After a lengthy career tracking down bad guys, Lee Lofland uses these experiences to help struggling writers as they try to fictionalize crime scenes, investigations, and police work. Well-known authors—New York Times bestselling authors Tess Gerritsen, Jeffery Deaver, and J.A. Jance, to list a few—praise Lee’s hands-on book, Police Procedural and Investigation: A Guide for Writers. His popular blog, The Graveyard Shift, turns a critical eye toward popular television shows as a learning tool for writers, allowing these authors a police perspective on such topics as prisons, police investigations, forensic evidence and court testimony.

This week we’ll find out about Lee’s police background and his wide variety of experiences in law enforcement. Today’s topics will include investigations, gun battles, and working inside prisons.

Next week, Lee tells about his services to mystery writers, his own writing career, and his recent creation—a police academy for writers. Ever wanted to know what it was like to be in a shooting situation? Lee and his academy thrust writers into realistic situations in which they must decide whether to shoot/don’t shoot in a split second. The academy offers writers a broad spectrum of law enforcement training—FATS (Firearms Training Simulator), homicide investigation, fingerprinting, SWAT operations, high-risk traffic stops and other police operations.

MARK: Lee, our mutual experiences in law enforcement have been separated by a land mass of about three thousand miles. You served on the East Coast while I worked in sunny California. What are similarities between agencies east and west? What are the differences, if any?

LEE: Let's just go with each location has their own way of dealing with both officers and criminals. Neither has the upper hand on the other. They're just different. But their goals are protect and serve.

MARK: Give us a thumbnail sketch of your police career? Where did you start? Where did you end up before pulling the pin?

LEE: I actually started out in the Virginia prison system as a corrections officer. During those tough years (prison guards really earn their money) I think I spent some time in nearly every aspect of security, from youthful offender to adult maximum security. I even spent some time doing inmate transport. One of the more odd assignments in those days was going out on manhunts for escapees who somehow managed to scale a fence or hide inside a garbage truck for a free ticket to paradise. You know, there's a certain air of mystique and danger when standing in a wooded area, alone in total darkness, knowing a desperate murderer is lurking nearby. The sound of anxious, baying bloodhounds approaching is something that's hard to forget, and I'm not sure I ever will.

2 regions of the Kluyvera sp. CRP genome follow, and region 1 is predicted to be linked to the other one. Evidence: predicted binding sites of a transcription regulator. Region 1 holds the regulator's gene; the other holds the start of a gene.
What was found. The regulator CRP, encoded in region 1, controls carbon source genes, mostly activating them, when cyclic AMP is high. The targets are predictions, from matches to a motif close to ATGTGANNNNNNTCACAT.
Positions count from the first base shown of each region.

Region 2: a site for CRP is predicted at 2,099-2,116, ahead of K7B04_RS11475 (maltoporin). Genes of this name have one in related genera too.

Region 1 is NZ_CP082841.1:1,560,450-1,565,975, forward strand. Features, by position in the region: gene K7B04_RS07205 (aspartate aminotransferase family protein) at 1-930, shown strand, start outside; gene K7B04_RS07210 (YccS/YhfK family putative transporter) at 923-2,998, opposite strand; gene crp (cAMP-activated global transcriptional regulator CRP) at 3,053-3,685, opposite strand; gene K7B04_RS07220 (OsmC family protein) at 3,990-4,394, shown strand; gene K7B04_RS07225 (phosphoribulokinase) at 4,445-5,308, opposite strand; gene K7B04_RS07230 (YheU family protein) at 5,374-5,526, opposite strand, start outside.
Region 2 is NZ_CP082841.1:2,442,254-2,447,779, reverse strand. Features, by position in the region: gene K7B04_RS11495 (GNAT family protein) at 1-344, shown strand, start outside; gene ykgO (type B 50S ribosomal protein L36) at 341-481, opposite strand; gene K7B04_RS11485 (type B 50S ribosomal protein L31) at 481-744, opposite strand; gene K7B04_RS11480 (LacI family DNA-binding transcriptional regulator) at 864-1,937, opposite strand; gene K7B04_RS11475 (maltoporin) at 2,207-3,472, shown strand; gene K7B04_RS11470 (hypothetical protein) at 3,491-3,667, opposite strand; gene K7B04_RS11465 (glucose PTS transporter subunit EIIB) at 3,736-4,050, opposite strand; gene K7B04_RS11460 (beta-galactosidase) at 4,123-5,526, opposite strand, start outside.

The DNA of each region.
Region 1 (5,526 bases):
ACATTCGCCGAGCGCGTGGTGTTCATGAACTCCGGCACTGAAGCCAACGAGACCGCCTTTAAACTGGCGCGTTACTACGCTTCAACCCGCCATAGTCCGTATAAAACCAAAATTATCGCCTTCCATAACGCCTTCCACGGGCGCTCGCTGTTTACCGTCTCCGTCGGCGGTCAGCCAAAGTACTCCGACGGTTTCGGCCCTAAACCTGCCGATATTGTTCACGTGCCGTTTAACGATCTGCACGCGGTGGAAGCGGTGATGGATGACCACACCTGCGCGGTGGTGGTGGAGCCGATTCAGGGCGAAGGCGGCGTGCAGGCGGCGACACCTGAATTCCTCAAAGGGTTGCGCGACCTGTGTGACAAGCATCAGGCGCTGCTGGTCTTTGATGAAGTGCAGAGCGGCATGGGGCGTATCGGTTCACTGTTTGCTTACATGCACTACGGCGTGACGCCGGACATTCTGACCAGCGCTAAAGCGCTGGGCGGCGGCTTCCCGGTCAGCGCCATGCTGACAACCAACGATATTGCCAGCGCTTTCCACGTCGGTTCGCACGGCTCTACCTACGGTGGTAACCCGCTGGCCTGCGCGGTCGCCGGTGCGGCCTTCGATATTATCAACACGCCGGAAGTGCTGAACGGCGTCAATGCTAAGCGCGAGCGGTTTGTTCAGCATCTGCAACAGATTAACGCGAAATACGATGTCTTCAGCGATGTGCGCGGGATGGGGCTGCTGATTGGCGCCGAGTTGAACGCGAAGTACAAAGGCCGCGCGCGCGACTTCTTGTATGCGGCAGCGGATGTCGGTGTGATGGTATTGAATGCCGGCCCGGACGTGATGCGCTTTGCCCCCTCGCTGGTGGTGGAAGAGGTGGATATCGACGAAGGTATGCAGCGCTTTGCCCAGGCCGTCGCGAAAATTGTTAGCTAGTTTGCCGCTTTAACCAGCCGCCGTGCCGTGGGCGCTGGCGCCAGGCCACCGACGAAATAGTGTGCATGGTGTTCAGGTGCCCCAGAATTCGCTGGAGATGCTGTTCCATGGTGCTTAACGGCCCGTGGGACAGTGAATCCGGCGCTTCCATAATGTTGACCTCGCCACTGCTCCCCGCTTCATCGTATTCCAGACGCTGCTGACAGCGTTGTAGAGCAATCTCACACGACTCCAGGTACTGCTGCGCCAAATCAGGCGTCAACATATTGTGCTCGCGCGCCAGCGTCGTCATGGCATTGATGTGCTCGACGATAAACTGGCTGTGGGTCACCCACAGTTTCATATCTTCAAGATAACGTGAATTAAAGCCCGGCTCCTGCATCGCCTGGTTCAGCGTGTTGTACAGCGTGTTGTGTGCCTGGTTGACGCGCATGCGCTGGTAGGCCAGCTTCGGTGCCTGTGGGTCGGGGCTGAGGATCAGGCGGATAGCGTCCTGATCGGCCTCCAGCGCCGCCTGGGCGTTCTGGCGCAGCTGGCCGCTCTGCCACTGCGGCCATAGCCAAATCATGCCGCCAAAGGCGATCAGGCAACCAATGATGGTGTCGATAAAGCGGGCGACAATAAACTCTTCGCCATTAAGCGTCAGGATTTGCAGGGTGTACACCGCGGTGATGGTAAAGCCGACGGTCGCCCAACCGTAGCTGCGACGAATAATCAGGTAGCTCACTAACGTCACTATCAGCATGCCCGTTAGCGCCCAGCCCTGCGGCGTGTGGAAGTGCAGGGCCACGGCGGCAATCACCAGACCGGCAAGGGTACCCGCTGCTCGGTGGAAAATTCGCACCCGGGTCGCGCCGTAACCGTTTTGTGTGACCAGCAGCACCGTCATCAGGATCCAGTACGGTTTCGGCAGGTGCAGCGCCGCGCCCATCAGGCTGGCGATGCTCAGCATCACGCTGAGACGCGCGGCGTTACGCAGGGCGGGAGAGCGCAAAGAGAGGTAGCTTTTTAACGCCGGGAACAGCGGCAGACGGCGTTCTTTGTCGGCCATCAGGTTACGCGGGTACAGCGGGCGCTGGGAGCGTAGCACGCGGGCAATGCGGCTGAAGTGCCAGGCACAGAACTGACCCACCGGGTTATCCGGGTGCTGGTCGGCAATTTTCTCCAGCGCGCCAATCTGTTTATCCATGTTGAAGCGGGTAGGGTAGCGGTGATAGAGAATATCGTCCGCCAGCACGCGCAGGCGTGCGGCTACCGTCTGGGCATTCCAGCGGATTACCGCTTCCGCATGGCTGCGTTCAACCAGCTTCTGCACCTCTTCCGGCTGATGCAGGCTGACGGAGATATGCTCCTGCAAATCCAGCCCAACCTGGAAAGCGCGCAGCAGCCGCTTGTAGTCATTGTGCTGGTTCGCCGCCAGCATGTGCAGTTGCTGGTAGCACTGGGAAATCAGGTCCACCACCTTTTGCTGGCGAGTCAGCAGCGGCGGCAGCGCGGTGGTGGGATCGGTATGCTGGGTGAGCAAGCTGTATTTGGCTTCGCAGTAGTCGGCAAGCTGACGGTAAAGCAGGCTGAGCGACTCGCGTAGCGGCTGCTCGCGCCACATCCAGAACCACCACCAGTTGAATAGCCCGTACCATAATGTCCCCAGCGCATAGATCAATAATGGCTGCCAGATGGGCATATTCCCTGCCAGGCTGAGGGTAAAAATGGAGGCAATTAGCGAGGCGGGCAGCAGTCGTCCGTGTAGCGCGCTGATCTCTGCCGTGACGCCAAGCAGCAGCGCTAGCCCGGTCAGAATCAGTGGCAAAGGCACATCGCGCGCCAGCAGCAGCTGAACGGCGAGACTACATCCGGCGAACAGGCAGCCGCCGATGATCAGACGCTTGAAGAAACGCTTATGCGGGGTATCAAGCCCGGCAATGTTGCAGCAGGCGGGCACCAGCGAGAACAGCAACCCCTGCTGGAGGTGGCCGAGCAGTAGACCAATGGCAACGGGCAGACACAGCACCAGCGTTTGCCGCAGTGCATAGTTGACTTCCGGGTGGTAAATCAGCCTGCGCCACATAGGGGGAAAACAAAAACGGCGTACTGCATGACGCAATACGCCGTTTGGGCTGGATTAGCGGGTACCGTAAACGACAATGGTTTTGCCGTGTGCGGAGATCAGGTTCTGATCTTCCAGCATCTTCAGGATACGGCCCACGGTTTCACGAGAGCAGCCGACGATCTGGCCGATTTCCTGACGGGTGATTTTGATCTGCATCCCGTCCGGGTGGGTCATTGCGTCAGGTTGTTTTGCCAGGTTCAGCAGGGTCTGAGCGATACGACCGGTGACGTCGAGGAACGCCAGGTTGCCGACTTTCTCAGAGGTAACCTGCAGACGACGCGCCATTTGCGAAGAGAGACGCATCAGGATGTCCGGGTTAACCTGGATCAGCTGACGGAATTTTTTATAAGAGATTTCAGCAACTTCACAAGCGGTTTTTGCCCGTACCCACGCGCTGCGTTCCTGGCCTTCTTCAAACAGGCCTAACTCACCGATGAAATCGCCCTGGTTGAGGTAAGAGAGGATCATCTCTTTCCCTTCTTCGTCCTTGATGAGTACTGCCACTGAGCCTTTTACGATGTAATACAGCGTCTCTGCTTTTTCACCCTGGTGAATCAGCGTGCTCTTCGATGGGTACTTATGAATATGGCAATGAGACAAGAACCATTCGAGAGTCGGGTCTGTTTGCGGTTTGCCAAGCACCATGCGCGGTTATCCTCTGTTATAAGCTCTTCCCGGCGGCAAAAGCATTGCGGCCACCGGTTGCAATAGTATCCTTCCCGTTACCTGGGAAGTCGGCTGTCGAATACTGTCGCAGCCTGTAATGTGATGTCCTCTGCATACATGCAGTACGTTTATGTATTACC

Anyway, I left state corrections to work for a county sheriff's office. I went there as a jailer, but my goal was to move into police work, or as we called it, "going on the road." I did make that transition about six months later. From there I was recruited by a police department and started there as a patrol officer working rotating shifts. I had a goal in mind when I made this move. I wanted a spot as a detective.

So, time and hundreds of traffic tickets passed by until I saw an opening for a canine officer. I jumped at the chance since I'd always been fascinated with police dogs. I was accepted and within a few weeks I found myself at the Virginia State Police Academy. And I loved every second I was associated with my dogs and the Virginia State Police. The VSP is a top of the line organization.

Later, I turned in the uniforms and dog leashes and became an investigator (we weren't called detectives at the time) which is where I ended that whole ugly mess of 20+ years of playing cops and robbers. No, seriously, I enjoyed every day of it, but I'd never do it again, unless someone told me I had to choose between teaching school or fighting crime. Shootouts are much safer than dealing with a room full of high-schoolers!

MARK: What led you to make a career in law enforcement?

LEE: As a kid I admired police officers. All of them. I simply thought they were the best thing going and that was what I wanted to be. Well, one my friends in high school had an older brother who was in the police academy, and when he came home from his basic training he told us all about the shooting, the crime scene classes, and the defensive tactics and driving. That did it for me. I was totally hooked. So I began applying the moment I became eligible. Ironically, my friend's older brother and I worked as partners for a very brief time.